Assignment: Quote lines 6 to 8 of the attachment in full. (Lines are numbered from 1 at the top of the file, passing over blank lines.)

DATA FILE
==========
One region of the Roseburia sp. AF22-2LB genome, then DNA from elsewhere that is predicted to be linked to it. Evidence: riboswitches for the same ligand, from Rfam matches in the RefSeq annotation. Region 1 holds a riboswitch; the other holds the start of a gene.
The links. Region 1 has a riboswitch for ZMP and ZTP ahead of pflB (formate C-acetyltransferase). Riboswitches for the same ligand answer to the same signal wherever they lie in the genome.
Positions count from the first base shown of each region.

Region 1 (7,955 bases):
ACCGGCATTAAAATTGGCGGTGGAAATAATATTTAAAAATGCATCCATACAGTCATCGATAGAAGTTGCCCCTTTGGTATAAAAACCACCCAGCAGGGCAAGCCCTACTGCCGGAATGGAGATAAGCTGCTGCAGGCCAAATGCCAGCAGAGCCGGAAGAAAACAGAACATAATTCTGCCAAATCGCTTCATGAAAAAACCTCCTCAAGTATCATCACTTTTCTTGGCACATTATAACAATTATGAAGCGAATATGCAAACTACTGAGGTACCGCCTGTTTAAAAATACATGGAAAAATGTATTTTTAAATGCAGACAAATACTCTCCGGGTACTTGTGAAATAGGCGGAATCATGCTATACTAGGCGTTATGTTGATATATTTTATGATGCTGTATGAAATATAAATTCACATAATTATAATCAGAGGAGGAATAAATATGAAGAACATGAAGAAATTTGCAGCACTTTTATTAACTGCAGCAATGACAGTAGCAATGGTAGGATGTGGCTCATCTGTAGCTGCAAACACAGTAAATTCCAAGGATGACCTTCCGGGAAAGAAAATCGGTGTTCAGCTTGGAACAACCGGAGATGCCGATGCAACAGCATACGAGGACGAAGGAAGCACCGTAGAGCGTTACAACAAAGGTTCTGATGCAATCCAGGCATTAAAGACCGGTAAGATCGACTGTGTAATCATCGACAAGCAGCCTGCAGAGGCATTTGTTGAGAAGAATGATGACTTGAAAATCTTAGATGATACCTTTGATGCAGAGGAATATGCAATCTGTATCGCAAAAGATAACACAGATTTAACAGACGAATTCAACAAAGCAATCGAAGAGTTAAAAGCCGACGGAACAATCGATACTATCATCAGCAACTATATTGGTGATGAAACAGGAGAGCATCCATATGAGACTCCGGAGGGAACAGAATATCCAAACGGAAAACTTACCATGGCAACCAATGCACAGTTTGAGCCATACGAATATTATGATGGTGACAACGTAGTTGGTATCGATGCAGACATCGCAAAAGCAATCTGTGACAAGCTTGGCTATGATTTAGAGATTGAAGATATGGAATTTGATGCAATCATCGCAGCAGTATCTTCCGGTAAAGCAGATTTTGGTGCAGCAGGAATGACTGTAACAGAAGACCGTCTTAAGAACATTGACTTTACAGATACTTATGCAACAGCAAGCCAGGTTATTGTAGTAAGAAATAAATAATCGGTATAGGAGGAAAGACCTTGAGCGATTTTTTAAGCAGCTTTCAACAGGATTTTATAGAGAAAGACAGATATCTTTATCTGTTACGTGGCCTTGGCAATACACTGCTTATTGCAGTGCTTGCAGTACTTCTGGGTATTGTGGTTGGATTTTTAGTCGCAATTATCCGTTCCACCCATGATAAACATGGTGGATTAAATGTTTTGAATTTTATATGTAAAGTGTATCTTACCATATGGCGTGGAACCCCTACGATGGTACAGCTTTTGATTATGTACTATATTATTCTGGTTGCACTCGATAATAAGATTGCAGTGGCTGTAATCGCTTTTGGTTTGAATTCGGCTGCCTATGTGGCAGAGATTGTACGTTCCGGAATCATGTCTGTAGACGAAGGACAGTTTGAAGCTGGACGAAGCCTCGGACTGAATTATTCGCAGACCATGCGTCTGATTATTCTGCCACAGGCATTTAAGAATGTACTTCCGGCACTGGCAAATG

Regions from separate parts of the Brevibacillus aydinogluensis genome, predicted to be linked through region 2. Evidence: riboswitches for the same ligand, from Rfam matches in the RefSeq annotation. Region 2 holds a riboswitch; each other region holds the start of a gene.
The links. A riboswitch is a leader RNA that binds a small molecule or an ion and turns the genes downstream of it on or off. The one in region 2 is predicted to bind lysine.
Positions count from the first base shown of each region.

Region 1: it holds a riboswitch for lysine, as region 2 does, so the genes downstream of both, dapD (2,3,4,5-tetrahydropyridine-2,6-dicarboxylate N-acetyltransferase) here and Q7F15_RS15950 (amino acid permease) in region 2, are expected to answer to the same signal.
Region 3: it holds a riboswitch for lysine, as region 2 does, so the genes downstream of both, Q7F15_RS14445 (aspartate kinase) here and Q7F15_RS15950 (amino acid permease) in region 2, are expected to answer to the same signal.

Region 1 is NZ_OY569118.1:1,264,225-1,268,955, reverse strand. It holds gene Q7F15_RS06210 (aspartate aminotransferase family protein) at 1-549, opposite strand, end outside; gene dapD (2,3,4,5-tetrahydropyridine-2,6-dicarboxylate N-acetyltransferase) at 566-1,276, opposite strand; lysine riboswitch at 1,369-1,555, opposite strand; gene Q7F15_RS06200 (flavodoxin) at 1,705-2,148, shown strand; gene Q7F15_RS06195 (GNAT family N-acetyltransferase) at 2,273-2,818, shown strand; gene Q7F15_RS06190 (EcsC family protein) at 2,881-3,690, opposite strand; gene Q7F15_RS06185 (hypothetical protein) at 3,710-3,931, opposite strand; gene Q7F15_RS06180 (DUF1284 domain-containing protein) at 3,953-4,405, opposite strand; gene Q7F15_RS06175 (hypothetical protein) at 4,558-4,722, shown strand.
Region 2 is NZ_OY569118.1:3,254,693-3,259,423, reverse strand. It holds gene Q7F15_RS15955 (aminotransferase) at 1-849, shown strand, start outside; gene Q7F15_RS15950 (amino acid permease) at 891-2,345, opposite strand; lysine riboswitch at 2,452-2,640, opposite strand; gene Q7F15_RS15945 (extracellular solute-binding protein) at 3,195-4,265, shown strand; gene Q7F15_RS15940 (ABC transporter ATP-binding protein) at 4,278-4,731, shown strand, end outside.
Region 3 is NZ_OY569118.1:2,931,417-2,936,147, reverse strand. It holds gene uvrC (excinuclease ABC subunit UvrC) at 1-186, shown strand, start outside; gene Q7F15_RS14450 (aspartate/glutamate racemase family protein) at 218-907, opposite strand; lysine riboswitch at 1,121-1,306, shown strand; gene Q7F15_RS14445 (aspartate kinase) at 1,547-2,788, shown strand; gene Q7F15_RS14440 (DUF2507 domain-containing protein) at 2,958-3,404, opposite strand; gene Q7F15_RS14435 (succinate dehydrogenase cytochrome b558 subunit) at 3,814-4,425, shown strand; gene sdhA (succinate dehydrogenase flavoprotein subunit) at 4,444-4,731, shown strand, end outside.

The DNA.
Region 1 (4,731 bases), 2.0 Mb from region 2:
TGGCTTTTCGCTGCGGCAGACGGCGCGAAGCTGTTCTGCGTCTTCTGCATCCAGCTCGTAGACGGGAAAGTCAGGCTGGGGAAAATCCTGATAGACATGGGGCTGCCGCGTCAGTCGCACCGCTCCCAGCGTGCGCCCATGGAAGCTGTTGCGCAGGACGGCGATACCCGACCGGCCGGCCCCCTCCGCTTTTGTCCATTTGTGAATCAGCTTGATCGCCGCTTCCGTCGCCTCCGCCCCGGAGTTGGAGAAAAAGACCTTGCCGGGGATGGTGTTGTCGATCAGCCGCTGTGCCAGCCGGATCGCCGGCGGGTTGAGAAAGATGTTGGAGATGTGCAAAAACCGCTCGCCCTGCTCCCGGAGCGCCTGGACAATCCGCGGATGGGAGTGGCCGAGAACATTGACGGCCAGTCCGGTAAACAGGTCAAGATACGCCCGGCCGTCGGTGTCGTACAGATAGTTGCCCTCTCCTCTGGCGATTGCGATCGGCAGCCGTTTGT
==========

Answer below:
Regions from separate parts of the Brevibacillus aydinogluensis genome, predicted to be linked through region 2. Evidence: riboswitches for the same ligand, from Rfam matches in the RefSeq annotation. Region 2 holds a riboswitch; each other region holds the start of a gene.
The links. A riboswitch is a leader RNA that binds a small molecule or an ion and turns the genes downstream of it on or off. The one in region 2 is predicted to bind lysine.
Positions count from the first base shown of each region.